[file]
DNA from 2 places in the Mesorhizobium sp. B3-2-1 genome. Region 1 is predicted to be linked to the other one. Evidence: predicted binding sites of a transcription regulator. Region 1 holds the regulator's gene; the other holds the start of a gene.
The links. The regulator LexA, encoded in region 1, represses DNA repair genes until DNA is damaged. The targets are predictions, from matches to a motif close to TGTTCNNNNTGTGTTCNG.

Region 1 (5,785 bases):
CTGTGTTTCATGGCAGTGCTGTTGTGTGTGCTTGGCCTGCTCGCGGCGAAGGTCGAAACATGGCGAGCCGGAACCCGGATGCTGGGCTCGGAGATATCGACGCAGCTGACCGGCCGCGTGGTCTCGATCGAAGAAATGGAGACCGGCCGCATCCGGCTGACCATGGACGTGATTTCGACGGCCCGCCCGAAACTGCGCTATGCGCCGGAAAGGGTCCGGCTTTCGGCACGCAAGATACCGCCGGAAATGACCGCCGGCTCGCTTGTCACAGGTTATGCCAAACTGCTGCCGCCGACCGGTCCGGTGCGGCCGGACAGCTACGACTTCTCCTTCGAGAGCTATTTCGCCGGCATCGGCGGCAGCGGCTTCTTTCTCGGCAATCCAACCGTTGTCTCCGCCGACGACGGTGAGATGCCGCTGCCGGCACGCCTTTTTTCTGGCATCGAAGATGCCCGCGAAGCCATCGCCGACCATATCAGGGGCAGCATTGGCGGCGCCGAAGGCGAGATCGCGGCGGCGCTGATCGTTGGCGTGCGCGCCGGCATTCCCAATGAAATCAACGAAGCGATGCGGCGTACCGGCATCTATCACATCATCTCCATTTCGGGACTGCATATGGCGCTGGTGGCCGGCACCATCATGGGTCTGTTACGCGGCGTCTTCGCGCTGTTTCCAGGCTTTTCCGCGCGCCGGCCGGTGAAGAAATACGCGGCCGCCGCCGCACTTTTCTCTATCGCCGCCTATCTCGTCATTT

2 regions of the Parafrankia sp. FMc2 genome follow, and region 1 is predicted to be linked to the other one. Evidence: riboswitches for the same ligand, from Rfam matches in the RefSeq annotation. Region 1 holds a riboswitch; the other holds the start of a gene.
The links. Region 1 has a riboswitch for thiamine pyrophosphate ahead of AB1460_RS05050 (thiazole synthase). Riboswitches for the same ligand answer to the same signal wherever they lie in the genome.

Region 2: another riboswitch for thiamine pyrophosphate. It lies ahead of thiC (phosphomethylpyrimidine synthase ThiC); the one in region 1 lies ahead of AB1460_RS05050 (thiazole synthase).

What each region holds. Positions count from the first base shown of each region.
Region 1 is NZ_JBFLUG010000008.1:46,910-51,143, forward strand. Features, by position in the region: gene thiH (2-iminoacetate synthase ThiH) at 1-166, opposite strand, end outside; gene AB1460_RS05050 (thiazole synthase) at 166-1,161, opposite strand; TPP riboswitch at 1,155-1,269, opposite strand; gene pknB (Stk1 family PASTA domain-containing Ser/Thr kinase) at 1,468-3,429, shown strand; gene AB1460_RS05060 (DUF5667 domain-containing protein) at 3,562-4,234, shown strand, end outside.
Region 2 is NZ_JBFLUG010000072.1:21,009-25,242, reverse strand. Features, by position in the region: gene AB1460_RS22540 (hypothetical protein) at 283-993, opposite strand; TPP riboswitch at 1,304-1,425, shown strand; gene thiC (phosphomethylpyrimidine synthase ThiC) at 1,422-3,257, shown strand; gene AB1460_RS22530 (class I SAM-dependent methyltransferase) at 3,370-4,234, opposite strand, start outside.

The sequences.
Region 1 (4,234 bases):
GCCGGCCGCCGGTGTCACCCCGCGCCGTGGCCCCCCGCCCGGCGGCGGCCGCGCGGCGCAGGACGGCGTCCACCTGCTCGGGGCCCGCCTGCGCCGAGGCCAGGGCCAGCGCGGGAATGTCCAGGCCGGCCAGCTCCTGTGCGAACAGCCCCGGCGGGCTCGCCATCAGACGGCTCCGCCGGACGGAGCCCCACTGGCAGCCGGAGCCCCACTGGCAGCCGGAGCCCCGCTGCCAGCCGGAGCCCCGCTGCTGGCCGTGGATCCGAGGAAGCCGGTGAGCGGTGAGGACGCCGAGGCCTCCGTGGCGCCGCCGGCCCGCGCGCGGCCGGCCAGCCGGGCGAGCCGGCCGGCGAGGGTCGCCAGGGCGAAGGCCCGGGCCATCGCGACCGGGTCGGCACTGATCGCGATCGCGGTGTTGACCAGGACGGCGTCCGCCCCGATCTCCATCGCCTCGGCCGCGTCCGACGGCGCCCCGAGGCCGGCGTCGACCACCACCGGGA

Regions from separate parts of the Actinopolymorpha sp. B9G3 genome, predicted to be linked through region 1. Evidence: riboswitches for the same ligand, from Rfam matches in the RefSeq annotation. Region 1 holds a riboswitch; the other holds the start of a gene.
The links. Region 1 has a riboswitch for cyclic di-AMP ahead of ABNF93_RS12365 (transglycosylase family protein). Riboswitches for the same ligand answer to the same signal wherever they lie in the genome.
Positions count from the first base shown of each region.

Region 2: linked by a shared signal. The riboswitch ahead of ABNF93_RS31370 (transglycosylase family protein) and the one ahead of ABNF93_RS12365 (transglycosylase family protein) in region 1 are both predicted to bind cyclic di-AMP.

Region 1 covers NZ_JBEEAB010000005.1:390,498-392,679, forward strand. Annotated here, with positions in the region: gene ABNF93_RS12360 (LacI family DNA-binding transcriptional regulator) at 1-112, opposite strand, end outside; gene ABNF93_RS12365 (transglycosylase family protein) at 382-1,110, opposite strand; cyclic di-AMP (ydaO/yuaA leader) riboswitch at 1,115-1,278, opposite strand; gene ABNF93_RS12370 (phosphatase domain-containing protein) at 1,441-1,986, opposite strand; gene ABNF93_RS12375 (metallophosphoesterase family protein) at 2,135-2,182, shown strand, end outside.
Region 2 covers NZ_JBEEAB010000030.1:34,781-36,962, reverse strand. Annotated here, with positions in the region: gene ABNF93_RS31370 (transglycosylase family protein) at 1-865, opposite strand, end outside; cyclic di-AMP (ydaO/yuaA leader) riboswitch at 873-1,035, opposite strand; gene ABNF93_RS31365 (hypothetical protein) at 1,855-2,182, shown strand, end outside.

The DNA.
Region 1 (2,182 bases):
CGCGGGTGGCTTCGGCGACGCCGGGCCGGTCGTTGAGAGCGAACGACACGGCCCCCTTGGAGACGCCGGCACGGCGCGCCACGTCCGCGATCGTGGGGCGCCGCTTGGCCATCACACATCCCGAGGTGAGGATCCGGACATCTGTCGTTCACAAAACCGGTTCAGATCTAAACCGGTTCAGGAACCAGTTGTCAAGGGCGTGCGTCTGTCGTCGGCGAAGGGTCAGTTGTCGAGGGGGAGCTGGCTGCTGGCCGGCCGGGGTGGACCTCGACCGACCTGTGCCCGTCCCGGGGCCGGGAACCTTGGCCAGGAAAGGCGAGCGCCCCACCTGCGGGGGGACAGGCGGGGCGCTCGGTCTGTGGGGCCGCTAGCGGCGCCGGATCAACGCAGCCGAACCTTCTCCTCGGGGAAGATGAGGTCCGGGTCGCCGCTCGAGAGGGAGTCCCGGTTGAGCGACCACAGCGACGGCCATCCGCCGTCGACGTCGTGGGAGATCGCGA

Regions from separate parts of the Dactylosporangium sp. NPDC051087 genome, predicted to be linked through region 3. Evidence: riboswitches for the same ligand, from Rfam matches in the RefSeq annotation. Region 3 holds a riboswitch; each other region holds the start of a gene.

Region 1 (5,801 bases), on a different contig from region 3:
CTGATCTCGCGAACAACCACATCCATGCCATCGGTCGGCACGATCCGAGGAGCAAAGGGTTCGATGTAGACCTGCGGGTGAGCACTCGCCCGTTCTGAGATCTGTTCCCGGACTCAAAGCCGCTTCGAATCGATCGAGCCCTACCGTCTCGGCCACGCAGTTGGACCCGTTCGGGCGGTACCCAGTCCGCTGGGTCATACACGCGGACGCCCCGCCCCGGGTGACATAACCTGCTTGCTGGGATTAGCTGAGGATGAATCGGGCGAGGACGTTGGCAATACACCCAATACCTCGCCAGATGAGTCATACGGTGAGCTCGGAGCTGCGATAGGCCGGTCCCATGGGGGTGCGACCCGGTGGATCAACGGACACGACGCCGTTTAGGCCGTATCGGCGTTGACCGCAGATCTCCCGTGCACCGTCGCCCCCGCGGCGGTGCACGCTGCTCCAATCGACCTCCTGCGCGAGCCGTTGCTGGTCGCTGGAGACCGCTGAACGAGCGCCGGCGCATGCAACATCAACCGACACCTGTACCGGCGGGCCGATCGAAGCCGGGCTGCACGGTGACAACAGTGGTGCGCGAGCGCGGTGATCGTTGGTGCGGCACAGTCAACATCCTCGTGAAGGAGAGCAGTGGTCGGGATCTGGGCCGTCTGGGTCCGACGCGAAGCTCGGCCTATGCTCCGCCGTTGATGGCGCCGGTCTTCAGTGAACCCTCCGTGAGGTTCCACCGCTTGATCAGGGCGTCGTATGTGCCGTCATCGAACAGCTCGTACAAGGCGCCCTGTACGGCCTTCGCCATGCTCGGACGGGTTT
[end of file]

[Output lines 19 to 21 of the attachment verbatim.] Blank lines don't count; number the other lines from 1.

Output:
Region 2 covers NZ_JBEEAB010000030.1:34,781-36,962, reverse strand. Annotated here, with positions in the region: gene ABNF93_RS31370 (transglycosylase family protein) at 1-865, opposite strand, end outside; cyclic di-AMP (ydaO/yuaA leader) riboswitch at 873-1,035, opposite strand; gene ABNF93_RS31365 (hypothetical protein) at 1,855-2,182, shown strand, end outside.

The DNA.
Region 1 (2,182 bases):